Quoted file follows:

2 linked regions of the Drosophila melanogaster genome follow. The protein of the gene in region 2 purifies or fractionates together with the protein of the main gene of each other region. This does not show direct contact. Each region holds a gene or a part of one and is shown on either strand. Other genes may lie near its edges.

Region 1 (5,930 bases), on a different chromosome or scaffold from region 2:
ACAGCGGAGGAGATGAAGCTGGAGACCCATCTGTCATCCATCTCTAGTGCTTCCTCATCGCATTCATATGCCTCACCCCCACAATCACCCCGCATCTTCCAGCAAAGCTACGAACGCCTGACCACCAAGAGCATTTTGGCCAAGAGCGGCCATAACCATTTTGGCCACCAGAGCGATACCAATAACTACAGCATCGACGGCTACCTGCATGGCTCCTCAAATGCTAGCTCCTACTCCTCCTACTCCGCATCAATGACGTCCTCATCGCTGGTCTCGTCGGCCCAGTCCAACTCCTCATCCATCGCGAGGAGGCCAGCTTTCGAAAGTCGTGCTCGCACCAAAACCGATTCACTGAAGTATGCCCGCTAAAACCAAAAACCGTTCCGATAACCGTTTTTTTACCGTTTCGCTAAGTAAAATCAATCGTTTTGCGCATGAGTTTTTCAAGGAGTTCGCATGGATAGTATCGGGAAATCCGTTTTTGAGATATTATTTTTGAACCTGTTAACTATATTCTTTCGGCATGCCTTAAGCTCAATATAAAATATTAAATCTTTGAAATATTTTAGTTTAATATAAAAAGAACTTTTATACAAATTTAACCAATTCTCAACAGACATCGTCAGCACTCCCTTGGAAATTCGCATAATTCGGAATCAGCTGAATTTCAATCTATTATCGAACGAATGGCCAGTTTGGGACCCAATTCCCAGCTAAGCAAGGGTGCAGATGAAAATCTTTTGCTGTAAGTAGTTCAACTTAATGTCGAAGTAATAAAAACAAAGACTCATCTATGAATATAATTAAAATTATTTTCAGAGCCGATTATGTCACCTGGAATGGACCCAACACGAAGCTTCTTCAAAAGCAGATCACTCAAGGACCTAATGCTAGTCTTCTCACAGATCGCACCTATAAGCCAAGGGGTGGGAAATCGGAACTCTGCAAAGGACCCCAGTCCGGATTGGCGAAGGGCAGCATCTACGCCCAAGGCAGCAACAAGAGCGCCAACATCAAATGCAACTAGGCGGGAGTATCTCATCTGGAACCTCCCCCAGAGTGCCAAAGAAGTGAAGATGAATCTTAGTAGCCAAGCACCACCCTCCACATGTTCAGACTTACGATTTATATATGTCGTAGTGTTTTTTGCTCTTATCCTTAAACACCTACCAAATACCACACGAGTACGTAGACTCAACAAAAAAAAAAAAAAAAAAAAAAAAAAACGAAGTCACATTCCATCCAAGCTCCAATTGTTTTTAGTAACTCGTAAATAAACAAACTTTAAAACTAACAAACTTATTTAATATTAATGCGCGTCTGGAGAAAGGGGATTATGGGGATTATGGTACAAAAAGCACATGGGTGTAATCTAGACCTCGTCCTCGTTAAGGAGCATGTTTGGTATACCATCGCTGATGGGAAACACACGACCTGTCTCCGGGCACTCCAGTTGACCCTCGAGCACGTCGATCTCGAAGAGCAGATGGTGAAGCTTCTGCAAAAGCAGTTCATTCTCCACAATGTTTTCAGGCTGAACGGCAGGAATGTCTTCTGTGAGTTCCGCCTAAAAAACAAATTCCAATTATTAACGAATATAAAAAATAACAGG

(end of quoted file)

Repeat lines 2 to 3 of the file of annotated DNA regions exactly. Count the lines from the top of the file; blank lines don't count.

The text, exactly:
Region 1 (5,930 bases), on a different chromosome or scaffold from region 2:
ACAGCGGAGGAGATGAAGCTGGAGACCCATCTGTCATCCATCTCTAGTGCTTCCTCATCGCATTCATATGCCTCACCCCCACAATCACCCCGCATCTTCCAGCAAAGCTACGAACGCCTGACCACCAAGAGCATTTTGGCCAAGAGCGGCCATAACCATTTTGGCCACCAGAGCGATACCAATAACTACAGCATCGACGGCTACCTGCATGGCTCCTCAAATGCTAGCTCCTACTCCTCCTACTCCGCATCAATGACGTCCTCATCGCTGGTCTCGTCGGCCCAGTCCAACTCCTCATCCATCGCGAGGAGGCCAGCTTTCGAAAGTCGTGCTCGCACCAAAACCGATTCACTGAAGTATGCCCGCTAAAACCAAAAACCGTTCCGATAACCGTTTTTTTACCGTTTCGCTAAGTAAAATCAATCGTTTTGCGCATGAGTTTTTCAAGGAGTTCGCATGGATAGTATCGGGAAATCCGTTTTTGAGATATTATTTTTGAACCTGTTAACTATATTCTTTCGGCATGCCTTAAGCTCAATATAAAATATTAAATCTTTGAAATATTTTAGTTTAATATAAAAAGAACTTTTATACAAATTTAACCAATTCTCAACAGACATCGTCAGCACTCCCTTGGAAATTCGCATAATTCGGAATCAGCTGAATTTCAATCTATTATCGAACGAATGGCCAGTTTGGGACCCAATTCCCAGCTAAGCAAGGGTGCAGATGAAAATCTTTTGCTGTAAGTAGTTCAACTTAATGTCGAAGTAATAAAAACAAAGACTCATCTATGAATATAATTAAAATTATTTTCAGAGCCGATTATGTCACCTGGAATGGACCCAACACGAAGCTTCTTCAAAAGCAGATCACTCAAGGACCTAATGCTAGTCTTCTCACAGATCGCACCTATAAGCCAAGGGGTGGGAAATCGGAACTCTGCAAAGGACCCCAGTCCGGATTGGCGAAGGGCAGCATCTACGCCCAAGGCAGCAACAAGAGCGCCAACATCAAATGCAACTAGGCGGGAGTATCTCATCTGGAACCTCCCCCAGAGTGCCAAAGAAGTGAAGATGAATCTTAGTAGCCAAGCACCACCCTCCACATGTTCAGACTTACGATTTATATATGTCGTAGTGTTTTTTGCTCTTATCCTTAAACACCTACCAAATACCACACGAGTACGTAGACTCAACAAAAAAAAAAAAAAAAAAAAAAAAAAACGAAGTCACATTCCATCCAAGCTCCAATTGTTTTTAGTAACTCGTAAATAAACAAACTTTAAAACTAACAAACTTATTTAATATTAATGCGCGTCTGGAGAAAGGGGATTATGGGGATTATGGTACAAAAAGCACATGGGTGTAATCTAGACCTCGTCCTCGTTAAGGAGCATGTTTGGTATACCATCGCTGATGGGAAACACACGACCTGTCTCCGGGCACTCCAGTTGACCCTCGAGCACGTCGATCTCGAAGAGCAGATGGTGAAGCTTCTGCAAAAGCAGTTCATTCTCCACAATGTTTTCAGGCTGAACGGCAGGAATGTCTTCTGTGAGTTCCGCCTAAAAAACAAATTCCAATTATTAACGAATATAAAAAATAACAGG